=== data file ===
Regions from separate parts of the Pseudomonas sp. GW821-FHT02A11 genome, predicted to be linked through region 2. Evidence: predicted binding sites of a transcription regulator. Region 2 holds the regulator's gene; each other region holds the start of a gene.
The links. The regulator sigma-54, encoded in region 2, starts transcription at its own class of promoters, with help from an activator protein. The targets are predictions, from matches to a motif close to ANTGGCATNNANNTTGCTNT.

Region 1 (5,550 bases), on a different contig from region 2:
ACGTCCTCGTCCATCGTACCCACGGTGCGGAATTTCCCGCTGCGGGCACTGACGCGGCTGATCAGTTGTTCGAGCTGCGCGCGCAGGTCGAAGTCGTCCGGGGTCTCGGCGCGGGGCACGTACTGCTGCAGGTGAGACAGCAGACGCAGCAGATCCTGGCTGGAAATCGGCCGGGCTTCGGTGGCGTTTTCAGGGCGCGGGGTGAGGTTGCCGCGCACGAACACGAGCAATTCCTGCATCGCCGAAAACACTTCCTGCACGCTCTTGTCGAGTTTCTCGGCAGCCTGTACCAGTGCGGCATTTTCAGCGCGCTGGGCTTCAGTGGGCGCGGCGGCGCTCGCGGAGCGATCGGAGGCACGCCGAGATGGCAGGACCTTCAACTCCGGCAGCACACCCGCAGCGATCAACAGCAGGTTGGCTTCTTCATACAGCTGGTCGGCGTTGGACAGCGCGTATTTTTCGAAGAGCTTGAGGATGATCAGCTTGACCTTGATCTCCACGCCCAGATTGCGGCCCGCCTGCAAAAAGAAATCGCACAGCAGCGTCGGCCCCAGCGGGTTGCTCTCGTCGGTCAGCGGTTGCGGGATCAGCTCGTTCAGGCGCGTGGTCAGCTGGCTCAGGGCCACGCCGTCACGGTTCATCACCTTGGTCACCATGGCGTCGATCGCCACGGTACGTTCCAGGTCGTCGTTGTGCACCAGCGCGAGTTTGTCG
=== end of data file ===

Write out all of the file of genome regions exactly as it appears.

Regions from separate parts of the Pseudomonas sp. GW821-FHT02A11 genome, predicted to be linked through region 2. Evidence: predicted binding sites of a transcription regulator. Region 2 holds the regulator's gene; each other region holds the start of a gene.
The links. The regulator sigma-54, encoded in region 2, starts transcription at its own class of promoters, with help from an activator protein. The targets are predictions, from matches to a motif close to ANTGGCATNNANNTTGCTNT.

Region 1 (5,550 bases), on a different contig from region 2:
ACGTCCTCGTCCATCGTACCCACGGTGCGGAATTTCCCGCTGCGGGCACTGACGCGGCTGATCAGTTGTTCGAGCTGCGCGCGCAGGTCGAAGTCGTCCGGGGTCTCGGCGCGGGGCACGTACTGCTGCAGGTGAGACAGCAGACGCAGCAGATCCTGGCTGGAAATCGGCCGGGCTTCGGTGGCGTTTTCAGGGCGCGGGGTGAGGTTGCCGCGCACGAACACGAGCAATTCCTGCATCGCCGAAAACACTTCCTGCACGCTCTTGTCGAGTTTCTCGGCAGCCTGTACCAGTGCGGCATTTTCAGCGCGCTGGGCTTCAGTGGGCGCGGCGGCGCTCGCGGAGCGATCGGAGGCACGCCGAGATGGCAGGACCTTCAACTCCGGCAGCACACCCGCAGCGATCAACAGCAGGTTGGCTTCTTCATACAGCTGGTCGGCGTTGGACAGCGCGTATTTTTCGAAGAGCTTGAGGATGATCAGCTTGACCTTGATCTCCACGCCCAGATTGCGGCCCGCCTGCAAAAAGAAATCGCACAGCAGCGTCGGCCCCAGCGGGTTGCTCTCGTCGGTCAGCGGTTGCGGGATCAGCTCGTTCAGGCGCGTGGTCAGCTGGCTCAGGGCCACGCCGTCACGGTTCATCACCTTGGTCACCATGGCGTCGATCGCCACGGTACGTTCCAGGTCGTCGTTGTGCACCAGCGCGAGTTTGTCG